Power User: Hardware that works: A truly portable scanner

John McCormick

The tiny DocuPen R700 scanner connects easily to a PC.

Sometimes I like to use this space to talk about a new product that's crossed my desk. So here's one for you.

Recently I wondered, wouldn't it be great to have a more portable scanner to copy portions of maps, book pages or other oddly shaped documents wherever you happen to be? And I'm not talking about those USB sheet-fed scanners such as the Visioneer Strobe XP 100.

Well, it turns out everything you need to scan documents can fit into an 8.5-inch-long package no thicker than your finger.

Complete with rechargeable battery, light source, optical pickup, USB port and enough nonvolatile memory to store about 100 standard documents, the $200 DocuPen R700 from Planon System Solutions Inc. of Mississauga, Ontario, is eminently portable. Just press the single control button to select the resolution you desire (100 or 200 dpi), then sweep the tiny scanner across the page. A scan takes only a few seconds to complete and a light flashes if you move too fast.

Yes, there have been other 'pen' scanners, but you use them much the way you'd use a regular pen'scanning individual lines of text using just their tips. DocuPen sweeps a whole page. And unlike traditional desktop scanners, you can also use the DocuPen to scan pieces of a map or drawing. Make several passes and you've got the pieces of a large map, blueprint or other large image. I was pleasantly surprised by how well this worked. Copy quality is excellent if you use just a bit of care. And when you're ready to download images, just plug in the USB cord and connect to your PC.

If you need text out of your scan, drag and drop the image onto a program you use regularly, such as Word or Excel, and the optical character reader tool runs automatically, usually finishing in a few seconds. The included OCR software is fast and accurate'within limits. It does a fine job on basic 10-point to 14-point fonts. You could also drag and drop the scan onto your favorite OCR program, if you have one. There's no need to open the program to try to locate the image file.
The DocuPen comes with PaperPort software from ScanSoft Inc. of Peabody, Mass. You can use it to sharpen images or straighten out lopsided scans. The software even has an erase tool to clean up the image further, and it works with other scanners, so it can serve as a universal image viewer or processor by importing a wide variety of file formats.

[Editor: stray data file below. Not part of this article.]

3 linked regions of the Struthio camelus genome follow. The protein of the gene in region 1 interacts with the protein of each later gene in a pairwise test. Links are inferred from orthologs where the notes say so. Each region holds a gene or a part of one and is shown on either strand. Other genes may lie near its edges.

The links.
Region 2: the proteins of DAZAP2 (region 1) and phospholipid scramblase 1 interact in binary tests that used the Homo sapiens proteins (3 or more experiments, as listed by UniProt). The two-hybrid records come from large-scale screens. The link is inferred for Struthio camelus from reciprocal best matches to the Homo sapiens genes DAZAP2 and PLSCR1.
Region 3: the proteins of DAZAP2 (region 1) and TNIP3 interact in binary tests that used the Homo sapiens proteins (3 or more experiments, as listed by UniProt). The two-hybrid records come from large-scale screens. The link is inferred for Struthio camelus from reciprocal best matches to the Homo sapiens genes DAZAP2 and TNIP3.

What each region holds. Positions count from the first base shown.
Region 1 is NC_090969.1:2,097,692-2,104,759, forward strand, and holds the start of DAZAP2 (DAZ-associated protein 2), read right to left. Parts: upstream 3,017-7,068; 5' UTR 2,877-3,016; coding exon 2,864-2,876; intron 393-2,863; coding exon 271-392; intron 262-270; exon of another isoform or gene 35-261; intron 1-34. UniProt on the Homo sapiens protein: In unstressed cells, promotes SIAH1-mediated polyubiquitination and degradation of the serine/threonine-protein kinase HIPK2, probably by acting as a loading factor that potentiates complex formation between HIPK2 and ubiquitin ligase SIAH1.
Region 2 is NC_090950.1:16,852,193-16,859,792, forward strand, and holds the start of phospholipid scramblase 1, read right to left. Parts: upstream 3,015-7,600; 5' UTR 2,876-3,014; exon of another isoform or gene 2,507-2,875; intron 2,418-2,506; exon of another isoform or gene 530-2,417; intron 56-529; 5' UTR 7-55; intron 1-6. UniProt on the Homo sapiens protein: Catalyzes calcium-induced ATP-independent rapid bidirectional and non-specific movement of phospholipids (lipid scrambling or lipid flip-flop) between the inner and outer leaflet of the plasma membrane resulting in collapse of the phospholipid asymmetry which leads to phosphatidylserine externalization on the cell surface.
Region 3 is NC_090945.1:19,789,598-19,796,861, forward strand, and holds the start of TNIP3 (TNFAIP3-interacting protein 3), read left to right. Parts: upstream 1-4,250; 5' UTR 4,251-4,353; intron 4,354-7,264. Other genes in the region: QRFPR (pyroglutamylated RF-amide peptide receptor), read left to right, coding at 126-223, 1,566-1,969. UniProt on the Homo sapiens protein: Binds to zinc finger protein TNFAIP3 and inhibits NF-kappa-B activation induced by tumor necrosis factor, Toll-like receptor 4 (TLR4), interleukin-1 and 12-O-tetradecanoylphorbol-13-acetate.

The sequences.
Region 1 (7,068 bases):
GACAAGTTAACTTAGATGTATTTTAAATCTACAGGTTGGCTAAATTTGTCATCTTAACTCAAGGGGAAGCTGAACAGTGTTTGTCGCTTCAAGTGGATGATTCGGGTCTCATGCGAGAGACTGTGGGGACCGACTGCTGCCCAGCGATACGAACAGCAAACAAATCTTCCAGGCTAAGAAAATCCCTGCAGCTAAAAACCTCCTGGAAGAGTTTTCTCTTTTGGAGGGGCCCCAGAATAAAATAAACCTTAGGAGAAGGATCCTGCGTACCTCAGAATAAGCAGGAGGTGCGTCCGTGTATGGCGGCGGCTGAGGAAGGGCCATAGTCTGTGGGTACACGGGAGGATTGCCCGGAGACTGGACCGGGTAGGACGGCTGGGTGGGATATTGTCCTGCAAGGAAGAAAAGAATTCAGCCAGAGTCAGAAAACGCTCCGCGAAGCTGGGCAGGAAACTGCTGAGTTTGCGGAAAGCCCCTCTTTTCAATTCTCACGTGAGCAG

Limited only by imagination

In using the DocuPen, I came to appreciate its versatility. You can paste small images, such as receipts or business cards, on a single page, and any image can be annotated or rubber-stamped with whatever text you wish (Confidential, for example, or perhaps a digitized signature).

Executives, investigators, instructors and road warriors of all stripes should check out the DocuPen. I can imagine dozens of situations where it would be invaluable, if only to save time waiting for a copier to free up when you're visiting an office or hotel.

About the only thing I found missing from the DocuPen was the ability to stitch together several scans into one very large image. Maximum document size is a standard 8 1/2 by 11. If you paste too many images on a single page, the software creates a new page for the next image.

This isn't a big complaint, especially since I already have software to handle the stitching-together part. Besides, how many of us have access to large-format printers?

Overall, if I worked for the GCN Lab, I'd give the DocuPen an A+. The hardware is simple to use, the software interface is highly intuitive and the image manipulation tools work well. It seems someone has gotten right the potential of the pen-size scanner.

John McCormick is a freelance writer and computer consultant. E-mail him at [email protected].

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